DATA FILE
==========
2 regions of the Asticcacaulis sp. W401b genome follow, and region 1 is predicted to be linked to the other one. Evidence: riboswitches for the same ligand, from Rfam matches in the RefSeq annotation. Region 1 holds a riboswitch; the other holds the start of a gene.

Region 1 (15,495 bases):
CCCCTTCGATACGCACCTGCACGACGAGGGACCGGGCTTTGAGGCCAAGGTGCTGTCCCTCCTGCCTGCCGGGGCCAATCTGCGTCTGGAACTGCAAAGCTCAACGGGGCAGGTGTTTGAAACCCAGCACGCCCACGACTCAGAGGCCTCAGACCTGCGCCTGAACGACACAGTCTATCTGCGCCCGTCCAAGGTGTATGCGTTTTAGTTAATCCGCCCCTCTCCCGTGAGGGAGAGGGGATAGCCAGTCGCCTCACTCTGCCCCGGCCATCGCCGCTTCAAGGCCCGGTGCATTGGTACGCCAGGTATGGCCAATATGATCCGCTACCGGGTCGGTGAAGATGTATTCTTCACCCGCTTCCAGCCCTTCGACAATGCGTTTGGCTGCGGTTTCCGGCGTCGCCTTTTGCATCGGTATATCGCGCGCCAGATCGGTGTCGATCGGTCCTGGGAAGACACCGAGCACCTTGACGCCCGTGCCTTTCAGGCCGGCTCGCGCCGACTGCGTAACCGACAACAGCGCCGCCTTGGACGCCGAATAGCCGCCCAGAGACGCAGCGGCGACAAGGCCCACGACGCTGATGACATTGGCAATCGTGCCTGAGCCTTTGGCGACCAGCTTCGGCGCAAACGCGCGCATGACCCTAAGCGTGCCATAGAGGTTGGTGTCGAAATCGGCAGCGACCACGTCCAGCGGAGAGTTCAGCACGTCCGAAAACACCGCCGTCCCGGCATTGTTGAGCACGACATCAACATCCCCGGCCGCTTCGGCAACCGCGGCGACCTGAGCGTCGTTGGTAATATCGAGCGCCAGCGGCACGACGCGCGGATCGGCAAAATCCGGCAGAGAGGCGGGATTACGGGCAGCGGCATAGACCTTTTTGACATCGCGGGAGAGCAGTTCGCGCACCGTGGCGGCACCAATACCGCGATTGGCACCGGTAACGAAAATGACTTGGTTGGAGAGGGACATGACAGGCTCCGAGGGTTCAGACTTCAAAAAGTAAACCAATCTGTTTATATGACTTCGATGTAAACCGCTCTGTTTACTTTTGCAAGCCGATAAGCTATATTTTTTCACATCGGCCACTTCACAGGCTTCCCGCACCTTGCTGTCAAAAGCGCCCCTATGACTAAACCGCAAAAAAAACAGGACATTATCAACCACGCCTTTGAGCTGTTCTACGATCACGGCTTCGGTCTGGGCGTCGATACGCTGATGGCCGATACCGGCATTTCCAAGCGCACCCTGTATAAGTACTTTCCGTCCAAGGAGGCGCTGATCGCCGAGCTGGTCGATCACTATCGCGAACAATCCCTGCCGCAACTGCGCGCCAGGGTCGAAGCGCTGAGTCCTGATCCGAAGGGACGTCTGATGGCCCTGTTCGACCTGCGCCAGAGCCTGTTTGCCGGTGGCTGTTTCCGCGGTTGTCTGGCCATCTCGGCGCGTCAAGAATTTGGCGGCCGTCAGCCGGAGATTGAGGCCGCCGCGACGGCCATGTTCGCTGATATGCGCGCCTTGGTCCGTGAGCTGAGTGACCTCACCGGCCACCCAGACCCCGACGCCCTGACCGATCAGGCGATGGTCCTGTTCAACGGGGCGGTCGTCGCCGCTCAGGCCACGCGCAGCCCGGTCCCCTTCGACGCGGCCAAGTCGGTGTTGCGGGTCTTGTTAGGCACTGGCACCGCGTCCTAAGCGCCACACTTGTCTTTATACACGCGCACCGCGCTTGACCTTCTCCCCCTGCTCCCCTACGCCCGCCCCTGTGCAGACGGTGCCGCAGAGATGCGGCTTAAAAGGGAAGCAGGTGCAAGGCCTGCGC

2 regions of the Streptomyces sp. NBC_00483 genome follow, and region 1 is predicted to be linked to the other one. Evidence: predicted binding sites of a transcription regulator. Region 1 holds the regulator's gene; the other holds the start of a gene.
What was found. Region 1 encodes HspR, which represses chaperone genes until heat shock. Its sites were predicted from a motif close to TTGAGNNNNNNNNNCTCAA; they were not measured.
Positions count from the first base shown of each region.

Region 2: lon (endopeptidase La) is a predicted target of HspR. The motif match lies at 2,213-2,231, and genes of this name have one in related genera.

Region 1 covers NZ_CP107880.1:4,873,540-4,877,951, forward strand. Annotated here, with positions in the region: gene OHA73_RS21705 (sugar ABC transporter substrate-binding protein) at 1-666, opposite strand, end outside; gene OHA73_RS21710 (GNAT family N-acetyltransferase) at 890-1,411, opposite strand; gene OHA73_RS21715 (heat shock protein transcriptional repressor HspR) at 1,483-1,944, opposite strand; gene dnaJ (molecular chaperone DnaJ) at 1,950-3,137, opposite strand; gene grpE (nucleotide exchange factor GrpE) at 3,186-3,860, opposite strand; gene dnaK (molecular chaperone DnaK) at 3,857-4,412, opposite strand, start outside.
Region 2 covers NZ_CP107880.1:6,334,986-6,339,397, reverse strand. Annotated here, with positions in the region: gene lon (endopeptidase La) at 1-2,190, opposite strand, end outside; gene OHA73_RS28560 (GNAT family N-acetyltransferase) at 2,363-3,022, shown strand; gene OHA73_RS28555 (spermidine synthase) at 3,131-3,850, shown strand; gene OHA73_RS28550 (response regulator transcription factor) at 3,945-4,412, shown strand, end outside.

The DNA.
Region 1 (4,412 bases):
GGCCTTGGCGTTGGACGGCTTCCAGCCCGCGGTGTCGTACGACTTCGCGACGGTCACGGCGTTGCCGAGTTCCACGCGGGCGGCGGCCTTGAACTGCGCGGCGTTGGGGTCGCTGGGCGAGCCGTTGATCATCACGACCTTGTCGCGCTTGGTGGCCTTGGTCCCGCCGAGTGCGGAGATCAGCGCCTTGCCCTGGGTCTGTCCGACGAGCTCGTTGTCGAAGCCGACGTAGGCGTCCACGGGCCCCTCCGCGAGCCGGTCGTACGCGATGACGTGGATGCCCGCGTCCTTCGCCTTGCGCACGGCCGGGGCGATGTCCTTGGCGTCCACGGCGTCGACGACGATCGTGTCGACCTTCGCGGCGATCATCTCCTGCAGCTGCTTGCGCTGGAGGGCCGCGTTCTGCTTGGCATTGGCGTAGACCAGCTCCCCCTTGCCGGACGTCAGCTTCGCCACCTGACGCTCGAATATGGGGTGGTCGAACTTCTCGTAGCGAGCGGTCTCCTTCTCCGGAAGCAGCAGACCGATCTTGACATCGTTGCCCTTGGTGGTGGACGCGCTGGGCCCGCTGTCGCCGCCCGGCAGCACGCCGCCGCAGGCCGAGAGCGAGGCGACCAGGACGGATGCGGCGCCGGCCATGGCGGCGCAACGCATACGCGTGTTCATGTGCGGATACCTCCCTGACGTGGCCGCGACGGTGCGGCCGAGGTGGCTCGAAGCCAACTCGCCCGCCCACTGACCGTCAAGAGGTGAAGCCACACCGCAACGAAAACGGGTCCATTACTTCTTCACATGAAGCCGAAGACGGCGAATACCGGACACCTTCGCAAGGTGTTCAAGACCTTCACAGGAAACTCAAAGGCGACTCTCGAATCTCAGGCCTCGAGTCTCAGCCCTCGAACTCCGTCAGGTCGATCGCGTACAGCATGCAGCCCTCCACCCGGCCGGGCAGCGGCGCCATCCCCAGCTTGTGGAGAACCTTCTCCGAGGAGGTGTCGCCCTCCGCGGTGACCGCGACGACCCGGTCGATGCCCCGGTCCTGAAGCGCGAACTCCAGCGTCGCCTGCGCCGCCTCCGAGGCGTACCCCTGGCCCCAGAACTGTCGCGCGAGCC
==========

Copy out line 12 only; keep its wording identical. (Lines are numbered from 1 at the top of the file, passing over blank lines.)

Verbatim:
GGCCTTGGCGTTGGACGGCTTCCAGCCCGCGGTGTCGTACGACTTCGCGACGGTCACGGCGTTGCCGAGTTCCACGCGGGCGGCGGCCTTGAACTGCGCGGCGTTGGGGTCGCTGGGCGAGCCGTTGATCATCACGACCTTGTCGCGCTTGGTGGCCTTGGTCCCGCCGAGTGCGGAGATCAGCGCCTTGCCCTGGGTCTGTCCGACGAGCTCGTTGTCGAAGCCGACGTAGGCGTCCACGGGCCCCTCCGCGAGCCGGTCGTACGCGATGACGTGGATGCCCGCGTCCTTCGCCTTGCGCACGGCCGGGGCGATGTCCTTGGCGTCCACGGCGTCGACGACGATCGTGTCGACCTTCGCGGCGATCATCTCCTGCAGCTGCTTGCGCTGGAGGGCCGCGTTCTGCTTGGCATTGGCGTAGACCAGCTCCCCCTTGCCGGACGTCAGCTTCGCCACCTGACGCTCGAATATGGGGTGGTCGAACTTCTCGTAGCGAGCGGTCTCCTTCTCCGGAAGCAGCAGACCGATCTTGACATCGTTGCCCTTGGTGGTGGACGCGCTGGGCCCGCTGTCGCCGCCCGGCAGCACGCCGCCGCAGGCCGAGAGCGAGGCGACCAGGACGGATGCGGCGCCGGCCATGGCGGCGCAACGCATACGCGTGTTCATGTGCGGATACCTCCCTGACGTGGCCGCGACGGTGCGGCCGAGGTGGCTCGAAGCCAACTCGCCCGCCCACTGACCGTCAAGAGGTGAAGCCACACCGCAACGAAAACGGGTCCATTACTTCTTCACATGAAGCCGAAGACGGCGAATACCGGACACCTTCGCAAGGTGTTCAAGACCTTCACAGGAAACTCAAAGGCGACTCTCGAATCTCAGGCCTCGAGTCTCAGCCCTCGAACTCCGTCAGGTCGATCGCGTACAGCATGCAGCCCTCCACCCGGCCGGGCAGCGGCGCCATCCCCAGCTTGTGGAGAACCTTCTCCGAGGAGGTGTCGCCCTCCGCGGTGACCGCGACGACCCGGTCGATGCCCCGGTCCTGAAGCGCGAACTCCAGCGTCGCCTGCGCCGCCTCCGAGGCGTACCCCTGGCCCCAGAACTGTCGCGCGAGCC